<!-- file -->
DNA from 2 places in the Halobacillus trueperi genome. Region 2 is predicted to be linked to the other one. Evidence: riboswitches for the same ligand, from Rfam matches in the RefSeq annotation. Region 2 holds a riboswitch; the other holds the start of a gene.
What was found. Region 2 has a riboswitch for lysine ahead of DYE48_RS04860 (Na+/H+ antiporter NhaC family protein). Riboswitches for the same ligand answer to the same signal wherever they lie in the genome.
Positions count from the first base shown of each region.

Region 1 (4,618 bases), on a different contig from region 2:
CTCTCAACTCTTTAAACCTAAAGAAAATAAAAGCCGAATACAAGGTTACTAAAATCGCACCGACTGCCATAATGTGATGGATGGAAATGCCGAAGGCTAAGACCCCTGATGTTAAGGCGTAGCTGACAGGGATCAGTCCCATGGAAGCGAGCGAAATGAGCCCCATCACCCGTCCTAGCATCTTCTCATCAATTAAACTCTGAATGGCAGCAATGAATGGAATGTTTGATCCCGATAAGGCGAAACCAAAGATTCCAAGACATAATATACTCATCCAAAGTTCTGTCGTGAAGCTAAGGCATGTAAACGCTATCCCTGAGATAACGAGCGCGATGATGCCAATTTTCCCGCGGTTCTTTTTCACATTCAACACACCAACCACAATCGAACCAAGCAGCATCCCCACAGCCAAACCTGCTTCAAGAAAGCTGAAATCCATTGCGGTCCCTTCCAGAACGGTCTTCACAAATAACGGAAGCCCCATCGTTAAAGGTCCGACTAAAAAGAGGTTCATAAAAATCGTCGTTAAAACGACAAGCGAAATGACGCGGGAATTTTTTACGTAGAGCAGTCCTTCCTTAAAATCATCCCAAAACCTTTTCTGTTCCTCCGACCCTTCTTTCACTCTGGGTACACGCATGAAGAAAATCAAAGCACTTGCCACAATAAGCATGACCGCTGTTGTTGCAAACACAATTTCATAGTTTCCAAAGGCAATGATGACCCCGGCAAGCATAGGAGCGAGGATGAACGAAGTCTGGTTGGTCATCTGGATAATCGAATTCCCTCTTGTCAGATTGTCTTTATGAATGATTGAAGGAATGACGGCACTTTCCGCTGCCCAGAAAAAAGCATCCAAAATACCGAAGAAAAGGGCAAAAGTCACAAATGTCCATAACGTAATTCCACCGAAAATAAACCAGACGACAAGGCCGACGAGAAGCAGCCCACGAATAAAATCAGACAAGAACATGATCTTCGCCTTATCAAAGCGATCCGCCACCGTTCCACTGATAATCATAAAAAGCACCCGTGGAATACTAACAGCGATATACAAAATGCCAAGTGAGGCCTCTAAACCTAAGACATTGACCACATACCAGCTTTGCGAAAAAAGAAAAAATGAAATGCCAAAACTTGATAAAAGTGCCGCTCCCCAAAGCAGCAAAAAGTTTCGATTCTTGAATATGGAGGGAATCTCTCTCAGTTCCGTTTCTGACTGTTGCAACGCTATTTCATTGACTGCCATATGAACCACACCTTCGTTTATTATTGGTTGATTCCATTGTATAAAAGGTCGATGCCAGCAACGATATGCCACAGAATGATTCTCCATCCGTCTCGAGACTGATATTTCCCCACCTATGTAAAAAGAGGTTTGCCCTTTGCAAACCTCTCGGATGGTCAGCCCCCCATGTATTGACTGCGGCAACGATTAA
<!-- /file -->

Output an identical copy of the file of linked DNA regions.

DNA from 2 places in the Halobacillus trueperi genome. Region 2 is predicted to be linked to the other one. Evidence: riboswitches for the same ligand, from Rfam matches in the RefSeq annotation. Region 2 holds a riboswitch; the other holds the start of a gene.
What was found. Region 2 has a riboswitch for lysine ahead of DYE48_RS04860 (Na+/H+ antiporter NhaC family protein). Riboswitches for the same ligand answer to the same signal wherever they lie in the genome.
Positions count from the first base shown of each region.

Region 1 (4,618 bases), on a different contig from region 2:
CTCTCAACTCTTTAAACCTAAAGAAAATAAAAGCCGAATACAAGGTTACTAAAATCGCACCGACTGCCATAATGTGATGGATGGAAATGCCGAAGGCTAAGACCCCTGATGTTAAGGCGTAGCTGACAGGGATCAGTCCCATGGAAGCGAGCGAAATGAGCCCCATCACCCGTCCTAGCATCTTCTCATCAATTAAACTCTGAATGGCAGCAATGAATGGAATGTTTGATCCCGATAAGGCGAAACCAAAGATTCCAAGACATAATATACTCATCCAAAGTTCTGTCGTGAAGCTAAGGCATGTAAACGCTATCCCTGAGATAACGAGCGCGATGATGCCAATTTTCCCGCGGTTCTTTTTCACATTCAACACACCAACCACAATCGAACCAAGCAGCATCCCCACAGCCAAACCTGCTTCAAGAAAGCTGAAATCCATTGCGGTCCCTTCCAGAACGGTCTTCACAAATAACGGAAGCCCCATCGTTAAAGGTCCGACTAAAAAGAGGTTCATAAAAATCGTCGTTAAAACGACAAGCGAAATGACGCGGGAATTTTTTACGTAGAGCAGTCCTTCCTTAAAATCATCCCAAAACCTTTTCTGTTCCTCCGACCCTTCTTTCACTCTGGGTACACGCATGAAGAAAATCAAAGCACTTGCCACAATAAGCATGACCGCTGTTGTTGCAAACACAATTTCATAGTTTCCAAAGGCAATGATGACCCCGGCAAGCATAGGAGCGAGGATGAACGAAGTCTGGTTGGTCATCTGGATAATCGAATTCCCTCTTGTCAGATTGTCTTTATGAATGATTGAAGGAATGACGGCACTTTCCGCTGCCCAGAAAAAAGCATCCAAAATACCGAAGAAAAGGGCAAAAGTCACAAATGTCCATAACGTAATTCCACCGAAAATAAACCAGACGACAAGGCCGACGAGAAGCAGCCCACGAATAAAATCAGACAAGAACATGATCTTCGCCTTATCAAAGCGATCCGCCACCGTTCCACTGATAATCATAAAAAGCACCCGTGGAATACTAACAGCGATATACAAAATGCCAAGTGAGGCCTCTAAACCTAAGACATTGACCACATACCAGCTTTGCGAAAAAAGAAAAAATGAAATGCCAAAACTTGATAAAAGTGCCGCTCCCCAAAGCAGCAAAAAGTTTCGATTCTTGAATATGGAGGGAATCTCTCTCAGTTCCGTTTCTGACTGTTGCAACGCTATTTCATTGACTGCCATATGAACCACACCTTCGTTTATTATTGGTTGATTCCATTGTATAAAAGGTCGATGCCAGCAACGATATGCCACAGAATGATTCTCCATCCGTCTCGAGACTGATATTTCCCCACCTATGTAAAAAGAGGTTTGCCCTTTGCAAACCTCTCGGATGGTCAGCCCCCCATGTATTGACTGCGGCAACGATTAA